Southern Methodist University provides a growing computing resource - the High-Performance
Computing (SMUHPC) system. The BaBar group is making significant use of this resource,
by both simulating fundamental physics processes and material interactions, and
analyzing BaBar data locally at SMU.
There are three stages to simulation of collider physics events (see below):
generating the fundamental particles and prompt decays, transporting subatomic
particles through material (silicon, steel, etc.), and reconstruction of
the event from the perspective of what the detector "sees." The SMUHPC system
allows us to install BaBar software locally, performed this full simulation
chain, and transmit over 7 million events back to the SLAC National Accelerator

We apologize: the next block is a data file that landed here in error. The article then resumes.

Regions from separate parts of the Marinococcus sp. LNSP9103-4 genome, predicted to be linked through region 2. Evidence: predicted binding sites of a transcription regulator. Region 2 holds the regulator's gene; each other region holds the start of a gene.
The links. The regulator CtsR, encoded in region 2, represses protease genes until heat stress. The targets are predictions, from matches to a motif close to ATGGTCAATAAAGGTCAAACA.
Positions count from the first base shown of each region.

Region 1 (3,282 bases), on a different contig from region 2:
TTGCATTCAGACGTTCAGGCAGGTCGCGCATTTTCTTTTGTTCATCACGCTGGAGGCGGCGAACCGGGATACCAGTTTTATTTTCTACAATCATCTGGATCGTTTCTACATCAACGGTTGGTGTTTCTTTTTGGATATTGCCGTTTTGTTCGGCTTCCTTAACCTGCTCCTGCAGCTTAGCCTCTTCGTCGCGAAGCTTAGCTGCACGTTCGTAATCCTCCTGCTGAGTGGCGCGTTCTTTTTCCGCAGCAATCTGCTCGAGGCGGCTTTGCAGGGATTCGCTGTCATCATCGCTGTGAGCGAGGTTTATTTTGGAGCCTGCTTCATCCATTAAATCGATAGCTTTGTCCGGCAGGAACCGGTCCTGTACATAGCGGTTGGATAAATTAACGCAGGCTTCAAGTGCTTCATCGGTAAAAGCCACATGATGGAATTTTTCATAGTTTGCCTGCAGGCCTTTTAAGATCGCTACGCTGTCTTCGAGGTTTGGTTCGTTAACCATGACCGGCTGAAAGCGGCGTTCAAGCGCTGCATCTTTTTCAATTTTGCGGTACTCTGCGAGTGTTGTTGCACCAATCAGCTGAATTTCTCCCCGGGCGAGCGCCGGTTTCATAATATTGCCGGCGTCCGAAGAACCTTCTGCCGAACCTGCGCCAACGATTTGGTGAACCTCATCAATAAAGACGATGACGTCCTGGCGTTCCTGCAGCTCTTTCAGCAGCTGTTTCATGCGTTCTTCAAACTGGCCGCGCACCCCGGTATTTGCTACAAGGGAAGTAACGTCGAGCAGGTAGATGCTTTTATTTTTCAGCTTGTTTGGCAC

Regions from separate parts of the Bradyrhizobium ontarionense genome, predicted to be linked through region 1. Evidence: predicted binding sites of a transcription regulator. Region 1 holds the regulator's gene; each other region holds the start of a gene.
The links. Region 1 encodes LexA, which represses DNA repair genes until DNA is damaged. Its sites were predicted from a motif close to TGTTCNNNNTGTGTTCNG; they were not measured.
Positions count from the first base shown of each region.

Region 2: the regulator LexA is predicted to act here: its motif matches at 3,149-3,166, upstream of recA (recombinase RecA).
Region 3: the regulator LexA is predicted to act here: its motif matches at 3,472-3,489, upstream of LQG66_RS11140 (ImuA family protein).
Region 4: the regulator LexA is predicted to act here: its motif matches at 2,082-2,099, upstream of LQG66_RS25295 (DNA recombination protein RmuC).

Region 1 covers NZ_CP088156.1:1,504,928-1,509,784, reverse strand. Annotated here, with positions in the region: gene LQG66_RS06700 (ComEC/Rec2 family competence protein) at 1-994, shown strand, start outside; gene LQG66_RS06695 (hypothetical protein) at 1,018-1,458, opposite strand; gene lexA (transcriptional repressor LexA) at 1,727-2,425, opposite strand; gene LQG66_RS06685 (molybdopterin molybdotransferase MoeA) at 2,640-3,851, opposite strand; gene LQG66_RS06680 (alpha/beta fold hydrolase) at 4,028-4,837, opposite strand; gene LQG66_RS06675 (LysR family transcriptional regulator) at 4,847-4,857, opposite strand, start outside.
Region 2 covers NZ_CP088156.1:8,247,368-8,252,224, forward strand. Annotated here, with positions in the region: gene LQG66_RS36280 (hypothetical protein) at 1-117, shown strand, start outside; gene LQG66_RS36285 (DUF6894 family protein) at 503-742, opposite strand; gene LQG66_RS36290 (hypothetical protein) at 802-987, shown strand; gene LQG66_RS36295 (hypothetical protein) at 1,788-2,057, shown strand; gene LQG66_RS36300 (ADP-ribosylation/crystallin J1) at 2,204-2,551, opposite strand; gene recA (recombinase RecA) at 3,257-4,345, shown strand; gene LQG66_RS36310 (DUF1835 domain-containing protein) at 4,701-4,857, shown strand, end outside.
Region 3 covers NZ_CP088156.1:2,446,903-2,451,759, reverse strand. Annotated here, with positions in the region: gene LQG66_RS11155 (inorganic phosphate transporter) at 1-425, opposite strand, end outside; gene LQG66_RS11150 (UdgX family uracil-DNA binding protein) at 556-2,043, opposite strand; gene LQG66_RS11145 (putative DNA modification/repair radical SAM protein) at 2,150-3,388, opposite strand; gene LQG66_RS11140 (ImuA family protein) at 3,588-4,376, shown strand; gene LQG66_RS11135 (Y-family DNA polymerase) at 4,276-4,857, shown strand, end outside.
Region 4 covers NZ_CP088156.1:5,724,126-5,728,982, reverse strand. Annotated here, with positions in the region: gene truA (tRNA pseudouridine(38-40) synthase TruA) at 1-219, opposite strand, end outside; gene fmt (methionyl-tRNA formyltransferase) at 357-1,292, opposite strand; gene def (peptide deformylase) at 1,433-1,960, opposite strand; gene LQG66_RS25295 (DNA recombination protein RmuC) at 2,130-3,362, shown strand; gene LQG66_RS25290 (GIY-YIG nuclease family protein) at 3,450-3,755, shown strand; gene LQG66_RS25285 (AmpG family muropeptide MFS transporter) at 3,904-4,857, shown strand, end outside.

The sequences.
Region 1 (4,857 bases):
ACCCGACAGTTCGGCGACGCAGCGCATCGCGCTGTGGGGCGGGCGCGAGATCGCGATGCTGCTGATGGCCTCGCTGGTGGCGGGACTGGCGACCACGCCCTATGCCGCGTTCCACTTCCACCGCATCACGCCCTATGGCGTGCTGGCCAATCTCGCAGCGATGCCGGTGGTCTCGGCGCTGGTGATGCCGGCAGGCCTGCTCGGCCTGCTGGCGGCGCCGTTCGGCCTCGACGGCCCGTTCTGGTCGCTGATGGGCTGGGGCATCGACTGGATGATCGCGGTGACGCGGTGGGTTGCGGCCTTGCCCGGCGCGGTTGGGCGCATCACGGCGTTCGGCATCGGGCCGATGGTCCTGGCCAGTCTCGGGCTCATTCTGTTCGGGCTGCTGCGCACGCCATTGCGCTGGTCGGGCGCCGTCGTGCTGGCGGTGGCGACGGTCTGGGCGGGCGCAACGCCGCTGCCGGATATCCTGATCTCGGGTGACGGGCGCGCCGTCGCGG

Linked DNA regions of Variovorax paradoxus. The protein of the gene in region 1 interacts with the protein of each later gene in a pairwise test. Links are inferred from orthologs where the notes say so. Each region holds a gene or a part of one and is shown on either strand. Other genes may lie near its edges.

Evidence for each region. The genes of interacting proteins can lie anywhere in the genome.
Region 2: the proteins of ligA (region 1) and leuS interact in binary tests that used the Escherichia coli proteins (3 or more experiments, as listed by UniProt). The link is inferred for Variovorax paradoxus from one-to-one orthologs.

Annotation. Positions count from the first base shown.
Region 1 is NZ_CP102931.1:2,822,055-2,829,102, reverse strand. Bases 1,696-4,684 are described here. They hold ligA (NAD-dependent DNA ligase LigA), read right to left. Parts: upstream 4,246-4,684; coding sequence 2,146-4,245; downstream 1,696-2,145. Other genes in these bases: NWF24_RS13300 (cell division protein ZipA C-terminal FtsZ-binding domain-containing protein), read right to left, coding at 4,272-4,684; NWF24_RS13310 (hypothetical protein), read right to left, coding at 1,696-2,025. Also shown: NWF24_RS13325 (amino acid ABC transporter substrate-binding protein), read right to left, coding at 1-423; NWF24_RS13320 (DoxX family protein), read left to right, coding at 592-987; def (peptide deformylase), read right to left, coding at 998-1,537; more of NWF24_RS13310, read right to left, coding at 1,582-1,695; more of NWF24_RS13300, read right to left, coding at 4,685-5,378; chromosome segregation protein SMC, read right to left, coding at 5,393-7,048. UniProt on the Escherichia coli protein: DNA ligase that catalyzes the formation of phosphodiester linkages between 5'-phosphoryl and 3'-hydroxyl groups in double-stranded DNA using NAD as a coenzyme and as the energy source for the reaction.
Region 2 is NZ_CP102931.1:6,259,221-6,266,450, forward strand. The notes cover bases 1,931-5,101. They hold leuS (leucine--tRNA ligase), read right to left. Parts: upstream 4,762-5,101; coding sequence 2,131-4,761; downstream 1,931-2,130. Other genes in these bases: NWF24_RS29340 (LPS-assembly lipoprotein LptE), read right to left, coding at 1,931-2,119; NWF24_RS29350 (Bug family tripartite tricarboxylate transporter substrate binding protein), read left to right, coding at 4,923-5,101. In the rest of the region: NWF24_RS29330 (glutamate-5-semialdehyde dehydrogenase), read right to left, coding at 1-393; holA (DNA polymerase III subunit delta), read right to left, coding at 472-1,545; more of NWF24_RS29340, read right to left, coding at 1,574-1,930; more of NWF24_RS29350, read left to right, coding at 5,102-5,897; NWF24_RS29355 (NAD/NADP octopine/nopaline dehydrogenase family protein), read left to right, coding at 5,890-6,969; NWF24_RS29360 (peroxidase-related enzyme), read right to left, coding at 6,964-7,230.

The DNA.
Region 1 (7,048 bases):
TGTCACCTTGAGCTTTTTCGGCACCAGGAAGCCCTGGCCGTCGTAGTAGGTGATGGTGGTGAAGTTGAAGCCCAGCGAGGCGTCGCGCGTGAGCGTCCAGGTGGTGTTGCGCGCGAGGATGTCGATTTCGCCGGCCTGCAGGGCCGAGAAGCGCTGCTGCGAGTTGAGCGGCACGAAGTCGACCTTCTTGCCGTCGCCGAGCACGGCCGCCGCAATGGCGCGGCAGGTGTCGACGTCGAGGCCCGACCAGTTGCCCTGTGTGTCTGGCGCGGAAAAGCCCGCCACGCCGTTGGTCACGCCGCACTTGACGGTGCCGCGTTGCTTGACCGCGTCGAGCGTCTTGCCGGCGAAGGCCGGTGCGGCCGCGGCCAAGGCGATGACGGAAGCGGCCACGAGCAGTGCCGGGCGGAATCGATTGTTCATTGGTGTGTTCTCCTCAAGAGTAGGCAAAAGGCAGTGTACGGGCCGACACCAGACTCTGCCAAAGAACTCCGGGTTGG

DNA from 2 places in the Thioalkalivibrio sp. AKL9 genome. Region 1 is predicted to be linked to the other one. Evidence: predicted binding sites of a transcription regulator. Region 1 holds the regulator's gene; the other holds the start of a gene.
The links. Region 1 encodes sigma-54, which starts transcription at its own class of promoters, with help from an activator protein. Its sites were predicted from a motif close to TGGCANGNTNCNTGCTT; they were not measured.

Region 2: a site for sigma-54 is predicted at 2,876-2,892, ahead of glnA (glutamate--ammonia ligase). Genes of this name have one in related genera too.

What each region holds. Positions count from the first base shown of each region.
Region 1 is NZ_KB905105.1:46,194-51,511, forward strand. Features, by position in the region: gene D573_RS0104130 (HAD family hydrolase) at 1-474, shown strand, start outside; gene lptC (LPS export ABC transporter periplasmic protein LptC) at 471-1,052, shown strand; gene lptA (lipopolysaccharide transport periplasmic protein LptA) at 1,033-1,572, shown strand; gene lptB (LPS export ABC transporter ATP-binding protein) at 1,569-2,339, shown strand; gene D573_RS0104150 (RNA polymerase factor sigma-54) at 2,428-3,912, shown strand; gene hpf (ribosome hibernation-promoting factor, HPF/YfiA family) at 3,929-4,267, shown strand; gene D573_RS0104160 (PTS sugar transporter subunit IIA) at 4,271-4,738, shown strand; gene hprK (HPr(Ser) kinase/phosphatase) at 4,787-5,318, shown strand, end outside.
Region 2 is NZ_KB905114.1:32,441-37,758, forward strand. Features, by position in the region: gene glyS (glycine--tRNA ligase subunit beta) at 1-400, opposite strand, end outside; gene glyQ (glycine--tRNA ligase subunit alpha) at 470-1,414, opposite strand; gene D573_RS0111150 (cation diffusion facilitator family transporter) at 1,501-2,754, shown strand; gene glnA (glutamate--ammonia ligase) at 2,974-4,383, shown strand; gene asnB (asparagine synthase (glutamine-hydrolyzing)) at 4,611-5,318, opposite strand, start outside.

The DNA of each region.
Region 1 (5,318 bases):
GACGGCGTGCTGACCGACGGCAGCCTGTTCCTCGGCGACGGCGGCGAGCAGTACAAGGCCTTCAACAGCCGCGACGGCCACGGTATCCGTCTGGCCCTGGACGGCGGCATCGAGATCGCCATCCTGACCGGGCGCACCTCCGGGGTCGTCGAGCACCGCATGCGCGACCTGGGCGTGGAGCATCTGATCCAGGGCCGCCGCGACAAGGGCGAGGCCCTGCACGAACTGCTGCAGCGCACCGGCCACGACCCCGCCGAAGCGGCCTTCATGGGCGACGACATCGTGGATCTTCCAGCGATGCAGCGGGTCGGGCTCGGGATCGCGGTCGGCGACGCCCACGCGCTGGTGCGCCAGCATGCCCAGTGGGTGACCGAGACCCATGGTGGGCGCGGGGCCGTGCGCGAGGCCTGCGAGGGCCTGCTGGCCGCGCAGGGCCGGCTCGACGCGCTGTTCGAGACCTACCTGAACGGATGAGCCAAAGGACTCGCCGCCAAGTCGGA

Laboratory every week. At this rate, SMU alone can simulate the equivalent of
the full BaBar sample of B mesons (accumulated over 8 years) every 2 months.
SMU is presently one of only four sites which are involved
in general BaBar simulation work.
In its eight years of operation, the BaBar experiment produced 471 million pairs of
B mesons, 963 million tau leptons, over 200 million Upsilon(2S) and Upsilon(3S) mesons,
and countless other hadrons and leptons. Processing this data for physics analysis
requires tremendous computing resources. SMUHPC allows us to distribute physics
analysis over many cores, saving time (even for small tasks) and providing an
alternative platform for physics analysis as resources at the SLAC National Accelerator
Laboratory continue to shift their focus from the BaBar Experiment.